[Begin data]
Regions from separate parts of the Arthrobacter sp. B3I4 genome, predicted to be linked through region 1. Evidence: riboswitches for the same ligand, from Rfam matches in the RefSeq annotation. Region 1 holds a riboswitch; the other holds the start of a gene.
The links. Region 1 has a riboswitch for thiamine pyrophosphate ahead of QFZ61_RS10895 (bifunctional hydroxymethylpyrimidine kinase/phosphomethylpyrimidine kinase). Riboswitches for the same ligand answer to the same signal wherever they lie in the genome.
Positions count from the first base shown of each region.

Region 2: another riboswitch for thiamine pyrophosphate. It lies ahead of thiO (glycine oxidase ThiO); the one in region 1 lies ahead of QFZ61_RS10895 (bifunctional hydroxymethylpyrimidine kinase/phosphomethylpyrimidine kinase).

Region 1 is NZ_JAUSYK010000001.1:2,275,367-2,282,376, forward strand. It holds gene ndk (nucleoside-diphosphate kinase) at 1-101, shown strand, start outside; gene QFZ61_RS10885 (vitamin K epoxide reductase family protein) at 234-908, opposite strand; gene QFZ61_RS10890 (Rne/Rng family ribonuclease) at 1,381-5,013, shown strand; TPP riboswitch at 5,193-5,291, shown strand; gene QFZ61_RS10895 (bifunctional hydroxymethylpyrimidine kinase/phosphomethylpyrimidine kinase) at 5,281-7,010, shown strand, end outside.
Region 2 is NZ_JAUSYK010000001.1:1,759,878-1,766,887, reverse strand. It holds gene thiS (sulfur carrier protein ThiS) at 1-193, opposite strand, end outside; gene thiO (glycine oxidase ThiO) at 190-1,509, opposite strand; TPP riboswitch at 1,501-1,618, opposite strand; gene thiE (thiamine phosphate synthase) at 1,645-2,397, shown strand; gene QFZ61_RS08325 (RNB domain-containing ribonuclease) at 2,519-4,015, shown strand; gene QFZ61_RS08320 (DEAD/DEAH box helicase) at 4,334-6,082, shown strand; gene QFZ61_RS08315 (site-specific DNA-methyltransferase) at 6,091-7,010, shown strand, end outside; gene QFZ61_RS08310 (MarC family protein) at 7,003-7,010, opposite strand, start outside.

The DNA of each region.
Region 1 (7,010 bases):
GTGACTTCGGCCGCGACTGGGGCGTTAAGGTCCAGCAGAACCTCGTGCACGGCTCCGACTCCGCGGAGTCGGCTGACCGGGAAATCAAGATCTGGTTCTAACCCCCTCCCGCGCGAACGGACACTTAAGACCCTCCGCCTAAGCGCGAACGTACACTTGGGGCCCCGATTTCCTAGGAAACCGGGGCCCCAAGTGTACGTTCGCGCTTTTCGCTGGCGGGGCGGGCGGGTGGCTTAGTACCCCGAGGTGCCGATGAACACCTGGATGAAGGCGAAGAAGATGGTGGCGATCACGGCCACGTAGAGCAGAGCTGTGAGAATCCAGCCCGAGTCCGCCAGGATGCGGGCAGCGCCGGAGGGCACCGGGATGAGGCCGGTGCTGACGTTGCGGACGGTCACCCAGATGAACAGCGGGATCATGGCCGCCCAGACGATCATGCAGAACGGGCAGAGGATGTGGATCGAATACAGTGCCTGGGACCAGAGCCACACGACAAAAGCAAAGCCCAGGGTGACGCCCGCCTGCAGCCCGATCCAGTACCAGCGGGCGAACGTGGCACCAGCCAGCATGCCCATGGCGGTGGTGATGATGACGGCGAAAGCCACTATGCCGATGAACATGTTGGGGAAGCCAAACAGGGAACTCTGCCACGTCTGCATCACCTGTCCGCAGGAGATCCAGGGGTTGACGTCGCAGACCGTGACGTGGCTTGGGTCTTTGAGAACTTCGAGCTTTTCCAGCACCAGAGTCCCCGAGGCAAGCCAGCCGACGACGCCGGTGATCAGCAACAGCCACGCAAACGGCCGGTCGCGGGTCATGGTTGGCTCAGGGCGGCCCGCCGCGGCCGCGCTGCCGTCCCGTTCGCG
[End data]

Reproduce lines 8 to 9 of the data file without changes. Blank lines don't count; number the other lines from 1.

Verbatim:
Region 1 (7,010 bases):
GTGACTTCGGCCGCGACTGGGGCGTTAAGGTCCAGCAGAACCTCGTGCACGGCTCCGACTCCGCGGAGTCGGCTGACCGGGAAATCAAGATCTGGTTCTAACCCCCTCCCGCGCGAACGGACACTTAAGACCCTCCGCCTAAGCGCGAACGTACACTTGGGGCCCCGATTTCCTAGGAAACCGGGGCCCCAAGTGTACGTTCGCGCTTTTCGCTGGCGGGGCGGGCGGGTGGCTTAGTACCCCGAGGTGCCGATGAACACCTGGATGAAGGCGAAGAAGATGGTGGCGATCACGGCCACGTAGAGCAGAGCTGTGAGAATCCAGCCCGAGTCCGCCAGGATGCGGGCAGCGCCGGAGGGCACCGGGATGAGGCCGGTGCTGACGTTGCGGACGGTCACCCAGATGAACAGCGGGATCATGGCCGCCCAGACGATCATGCAGAACGGGCAGAGGATGTGGATCGAATACAGTGCCTGGGACCAGAGCCACACGACAAAAGCAAAGCCCAGGGTGACGCCCGCCTGCAGCCCGATCCAGTACCAGCGGGCGAACGTGGCACCAGCCAGCATGCCCATGGCGGTGGTGATGATGACGGCGAAAGCCACTATGCCGATGAACATGTTGGGGAAGCCAAACAGGGAACTCTGCCACGTCTGCATCACCTGTCCGCAGGAGATCCAGGGGTTGACGTCGCAGACCGTGACGTGGCTTGGGTCTTTGAGAACTTCGAGCTTTTCCAGCACCAGAGTCCCCGAGGCAAGCCAGCCGACGACGCCGGTGATCAGCAACAGCCACGCAAACGGCCGGTCGCGGGTCATGGTTGGCTCAGGGCGGCCCGCCGCGGCCGCGCTGCCGTCCCGTTCGCG